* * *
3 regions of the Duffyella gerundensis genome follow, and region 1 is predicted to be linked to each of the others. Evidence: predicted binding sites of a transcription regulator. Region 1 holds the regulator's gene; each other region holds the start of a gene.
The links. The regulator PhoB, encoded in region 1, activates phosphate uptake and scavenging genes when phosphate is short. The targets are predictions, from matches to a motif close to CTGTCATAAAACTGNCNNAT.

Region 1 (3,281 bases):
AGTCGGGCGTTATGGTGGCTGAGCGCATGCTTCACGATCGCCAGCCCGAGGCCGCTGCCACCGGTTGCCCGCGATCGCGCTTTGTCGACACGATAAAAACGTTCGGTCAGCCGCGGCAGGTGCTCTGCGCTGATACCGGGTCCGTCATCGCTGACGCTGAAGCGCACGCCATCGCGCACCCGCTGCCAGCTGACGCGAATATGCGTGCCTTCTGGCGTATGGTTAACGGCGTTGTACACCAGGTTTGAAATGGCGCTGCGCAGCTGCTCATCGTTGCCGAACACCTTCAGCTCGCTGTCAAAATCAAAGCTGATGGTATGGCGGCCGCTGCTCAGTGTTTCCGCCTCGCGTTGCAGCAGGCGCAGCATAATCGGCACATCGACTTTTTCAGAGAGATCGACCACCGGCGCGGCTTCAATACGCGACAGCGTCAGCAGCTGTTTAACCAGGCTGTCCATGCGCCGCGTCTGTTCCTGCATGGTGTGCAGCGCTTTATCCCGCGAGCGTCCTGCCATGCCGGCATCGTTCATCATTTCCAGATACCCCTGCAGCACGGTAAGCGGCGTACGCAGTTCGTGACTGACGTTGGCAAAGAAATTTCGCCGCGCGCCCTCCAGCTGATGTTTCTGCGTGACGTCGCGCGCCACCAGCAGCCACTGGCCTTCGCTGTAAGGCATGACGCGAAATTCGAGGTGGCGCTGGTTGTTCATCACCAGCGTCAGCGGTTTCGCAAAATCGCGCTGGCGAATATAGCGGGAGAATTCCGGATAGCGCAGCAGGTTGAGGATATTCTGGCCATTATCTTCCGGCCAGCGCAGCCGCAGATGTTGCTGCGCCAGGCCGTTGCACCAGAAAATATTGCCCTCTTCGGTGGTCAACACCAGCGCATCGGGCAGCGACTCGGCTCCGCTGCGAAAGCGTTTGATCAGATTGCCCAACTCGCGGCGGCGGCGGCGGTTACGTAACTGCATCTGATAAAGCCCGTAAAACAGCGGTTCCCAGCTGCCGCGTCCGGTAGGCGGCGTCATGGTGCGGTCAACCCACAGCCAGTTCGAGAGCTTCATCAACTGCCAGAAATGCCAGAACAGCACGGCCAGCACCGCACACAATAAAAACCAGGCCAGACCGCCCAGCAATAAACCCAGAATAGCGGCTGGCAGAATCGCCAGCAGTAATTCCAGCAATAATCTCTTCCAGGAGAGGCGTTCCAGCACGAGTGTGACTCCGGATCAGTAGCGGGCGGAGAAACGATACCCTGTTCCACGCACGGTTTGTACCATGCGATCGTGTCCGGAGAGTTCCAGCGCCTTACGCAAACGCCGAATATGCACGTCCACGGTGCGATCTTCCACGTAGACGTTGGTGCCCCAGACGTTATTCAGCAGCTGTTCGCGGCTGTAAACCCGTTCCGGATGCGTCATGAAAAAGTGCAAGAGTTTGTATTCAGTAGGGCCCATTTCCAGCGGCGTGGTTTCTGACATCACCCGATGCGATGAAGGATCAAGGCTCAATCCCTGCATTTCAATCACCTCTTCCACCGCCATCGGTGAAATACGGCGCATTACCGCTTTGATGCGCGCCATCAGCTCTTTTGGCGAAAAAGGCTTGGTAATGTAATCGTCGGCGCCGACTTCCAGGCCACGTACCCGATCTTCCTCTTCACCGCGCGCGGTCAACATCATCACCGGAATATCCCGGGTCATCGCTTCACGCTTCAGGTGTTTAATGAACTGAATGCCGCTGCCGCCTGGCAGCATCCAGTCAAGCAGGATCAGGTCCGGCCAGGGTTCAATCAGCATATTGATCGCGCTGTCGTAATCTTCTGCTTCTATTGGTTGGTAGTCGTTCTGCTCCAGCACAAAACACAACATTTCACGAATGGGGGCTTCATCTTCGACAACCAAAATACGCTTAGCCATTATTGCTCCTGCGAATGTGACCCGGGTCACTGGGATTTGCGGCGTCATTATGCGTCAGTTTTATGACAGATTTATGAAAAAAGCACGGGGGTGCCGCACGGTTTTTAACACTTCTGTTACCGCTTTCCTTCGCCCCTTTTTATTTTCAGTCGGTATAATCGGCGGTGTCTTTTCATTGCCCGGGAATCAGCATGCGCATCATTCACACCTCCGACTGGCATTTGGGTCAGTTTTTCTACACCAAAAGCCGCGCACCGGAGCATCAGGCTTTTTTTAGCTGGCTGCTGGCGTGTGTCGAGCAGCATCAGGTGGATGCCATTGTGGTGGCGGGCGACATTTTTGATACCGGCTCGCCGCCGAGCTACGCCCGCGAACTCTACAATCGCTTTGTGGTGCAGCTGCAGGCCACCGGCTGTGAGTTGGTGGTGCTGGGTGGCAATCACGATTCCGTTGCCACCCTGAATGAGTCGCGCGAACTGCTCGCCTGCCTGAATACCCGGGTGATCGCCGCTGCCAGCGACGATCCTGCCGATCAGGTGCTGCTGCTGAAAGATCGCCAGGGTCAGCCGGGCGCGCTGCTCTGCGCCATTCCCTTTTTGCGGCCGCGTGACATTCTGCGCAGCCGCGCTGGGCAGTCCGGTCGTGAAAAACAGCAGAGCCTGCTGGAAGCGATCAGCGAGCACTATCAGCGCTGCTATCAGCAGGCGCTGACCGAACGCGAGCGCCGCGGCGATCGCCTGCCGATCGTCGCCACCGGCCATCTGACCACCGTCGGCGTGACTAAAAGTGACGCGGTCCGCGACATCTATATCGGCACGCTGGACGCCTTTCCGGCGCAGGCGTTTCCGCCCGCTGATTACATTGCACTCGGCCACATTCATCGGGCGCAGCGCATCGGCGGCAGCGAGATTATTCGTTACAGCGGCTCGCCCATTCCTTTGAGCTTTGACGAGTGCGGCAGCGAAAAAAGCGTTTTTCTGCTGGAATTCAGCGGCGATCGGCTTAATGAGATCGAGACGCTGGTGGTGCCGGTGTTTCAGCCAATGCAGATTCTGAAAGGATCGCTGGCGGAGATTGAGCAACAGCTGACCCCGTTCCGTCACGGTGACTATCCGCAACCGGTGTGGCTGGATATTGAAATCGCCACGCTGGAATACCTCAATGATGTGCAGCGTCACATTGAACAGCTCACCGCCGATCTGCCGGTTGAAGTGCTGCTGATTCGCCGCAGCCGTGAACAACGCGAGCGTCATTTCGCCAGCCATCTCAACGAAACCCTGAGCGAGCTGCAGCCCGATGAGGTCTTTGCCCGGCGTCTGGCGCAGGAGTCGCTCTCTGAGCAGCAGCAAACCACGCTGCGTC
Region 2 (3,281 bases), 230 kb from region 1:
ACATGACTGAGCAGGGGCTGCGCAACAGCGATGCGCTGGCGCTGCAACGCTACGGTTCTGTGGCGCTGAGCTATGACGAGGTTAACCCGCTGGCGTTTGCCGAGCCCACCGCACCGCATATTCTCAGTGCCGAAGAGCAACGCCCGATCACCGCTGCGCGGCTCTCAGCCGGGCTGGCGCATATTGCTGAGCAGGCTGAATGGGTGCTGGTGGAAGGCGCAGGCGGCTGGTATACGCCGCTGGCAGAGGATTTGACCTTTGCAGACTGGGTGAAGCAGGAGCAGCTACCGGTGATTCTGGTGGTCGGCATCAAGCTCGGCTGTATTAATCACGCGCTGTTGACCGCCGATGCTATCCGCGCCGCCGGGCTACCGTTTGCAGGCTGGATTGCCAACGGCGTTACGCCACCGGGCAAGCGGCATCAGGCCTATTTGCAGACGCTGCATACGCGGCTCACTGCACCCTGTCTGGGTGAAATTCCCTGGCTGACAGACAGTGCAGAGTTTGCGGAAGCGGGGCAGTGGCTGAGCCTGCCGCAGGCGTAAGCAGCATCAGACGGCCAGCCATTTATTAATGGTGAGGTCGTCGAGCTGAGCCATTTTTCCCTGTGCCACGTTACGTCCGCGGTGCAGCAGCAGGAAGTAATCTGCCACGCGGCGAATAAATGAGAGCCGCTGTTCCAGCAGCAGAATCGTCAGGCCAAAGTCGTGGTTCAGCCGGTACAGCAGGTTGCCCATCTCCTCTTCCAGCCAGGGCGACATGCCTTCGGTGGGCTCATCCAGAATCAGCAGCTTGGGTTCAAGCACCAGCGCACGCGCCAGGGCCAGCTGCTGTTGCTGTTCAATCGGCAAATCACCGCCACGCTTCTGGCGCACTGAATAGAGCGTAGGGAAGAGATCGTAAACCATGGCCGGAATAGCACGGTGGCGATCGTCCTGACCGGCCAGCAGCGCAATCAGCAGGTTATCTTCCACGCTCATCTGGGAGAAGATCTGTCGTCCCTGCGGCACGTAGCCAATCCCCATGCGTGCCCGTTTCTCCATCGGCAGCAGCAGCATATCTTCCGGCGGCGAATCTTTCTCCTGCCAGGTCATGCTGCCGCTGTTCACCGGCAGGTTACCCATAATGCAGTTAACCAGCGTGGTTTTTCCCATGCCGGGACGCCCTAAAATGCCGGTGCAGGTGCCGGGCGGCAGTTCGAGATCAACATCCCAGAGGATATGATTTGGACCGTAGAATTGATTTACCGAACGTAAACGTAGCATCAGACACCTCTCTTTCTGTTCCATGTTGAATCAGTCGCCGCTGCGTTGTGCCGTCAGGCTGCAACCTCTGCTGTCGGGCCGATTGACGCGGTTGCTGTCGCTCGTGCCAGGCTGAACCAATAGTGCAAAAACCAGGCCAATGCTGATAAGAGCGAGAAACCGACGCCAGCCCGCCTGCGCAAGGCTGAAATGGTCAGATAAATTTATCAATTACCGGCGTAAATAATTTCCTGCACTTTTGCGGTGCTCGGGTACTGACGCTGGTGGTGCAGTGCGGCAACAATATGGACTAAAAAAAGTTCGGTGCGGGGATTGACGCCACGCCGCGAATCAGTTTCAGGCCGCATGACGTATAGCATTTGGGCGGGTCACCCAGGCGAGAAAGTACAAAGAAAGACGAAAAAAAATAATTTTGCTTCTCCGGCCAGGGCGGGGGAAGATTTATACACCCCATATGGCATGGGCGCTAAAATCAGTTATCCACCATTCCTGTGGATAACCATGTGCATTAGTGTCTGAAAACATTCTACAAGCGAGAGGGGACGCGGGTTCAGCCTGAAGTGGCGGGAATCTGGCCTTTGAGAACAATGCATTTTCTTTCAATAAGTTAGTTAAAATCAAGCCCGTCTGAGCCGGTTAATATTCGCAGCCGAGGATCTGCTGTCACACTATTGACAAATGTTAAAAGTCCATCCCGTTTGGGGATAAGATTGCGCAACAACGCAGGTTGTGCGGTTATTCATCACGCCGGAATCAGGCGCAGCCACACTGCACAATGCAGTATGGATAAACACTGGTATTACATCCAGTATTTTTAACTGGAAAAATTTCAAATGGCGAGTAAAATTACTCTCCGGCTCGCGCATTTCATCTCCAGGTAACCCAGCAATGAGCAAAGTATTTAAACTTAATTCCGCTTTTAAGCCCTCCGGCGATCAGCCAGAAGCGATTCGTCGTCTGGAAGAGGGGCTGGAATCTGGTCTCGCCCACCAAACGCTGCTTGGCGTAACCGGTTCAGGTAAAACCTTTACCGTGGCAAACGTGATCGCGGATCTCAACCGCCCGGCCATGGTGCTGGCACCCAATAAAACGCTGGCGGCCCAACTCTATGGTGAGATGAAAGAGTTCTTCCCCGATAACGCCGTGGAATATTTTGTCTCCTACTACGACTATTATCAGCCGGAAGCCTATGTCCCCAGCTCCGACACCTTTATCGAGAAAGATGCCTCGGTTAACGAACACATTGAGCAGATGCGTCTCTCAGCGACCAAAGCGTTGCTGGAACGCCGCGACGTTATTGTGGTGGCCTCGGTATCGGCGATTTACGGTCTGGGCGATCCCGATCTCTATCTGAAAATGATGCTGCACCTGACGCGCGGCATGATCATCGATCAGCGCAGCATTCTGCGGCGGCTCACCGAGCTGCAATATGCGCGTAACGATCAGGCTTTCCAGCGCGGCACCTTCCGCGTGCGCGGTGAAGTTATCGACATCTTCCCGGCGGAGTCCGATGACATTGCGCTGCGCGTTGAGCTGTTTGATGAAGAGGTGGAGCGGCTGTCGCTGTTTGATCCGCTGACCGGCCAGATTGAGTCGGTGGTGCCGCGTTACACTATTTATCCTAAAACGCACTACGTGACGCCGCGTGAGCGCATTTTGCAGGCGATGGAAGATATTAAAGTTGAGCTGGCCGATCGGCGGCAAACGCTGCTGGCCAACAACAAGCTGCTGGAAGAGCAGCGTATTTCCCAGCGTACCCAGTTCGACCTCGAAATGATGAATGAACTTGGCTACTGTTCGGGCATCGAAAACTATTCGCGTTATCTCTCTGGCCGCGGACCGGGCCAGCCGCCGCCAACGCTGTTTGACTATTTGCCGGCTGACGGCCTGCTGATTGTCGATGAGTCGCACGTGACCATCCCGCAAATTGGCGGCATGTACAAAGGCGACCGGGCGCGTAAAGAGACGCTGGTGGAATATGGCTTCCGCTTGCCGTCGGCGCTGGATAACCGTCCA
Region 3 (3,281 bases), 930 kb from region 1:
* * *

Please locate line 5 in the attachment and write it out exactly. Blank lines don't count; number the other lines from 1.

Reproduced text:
Region 2 (3,281 bases), 230 kb from region 1: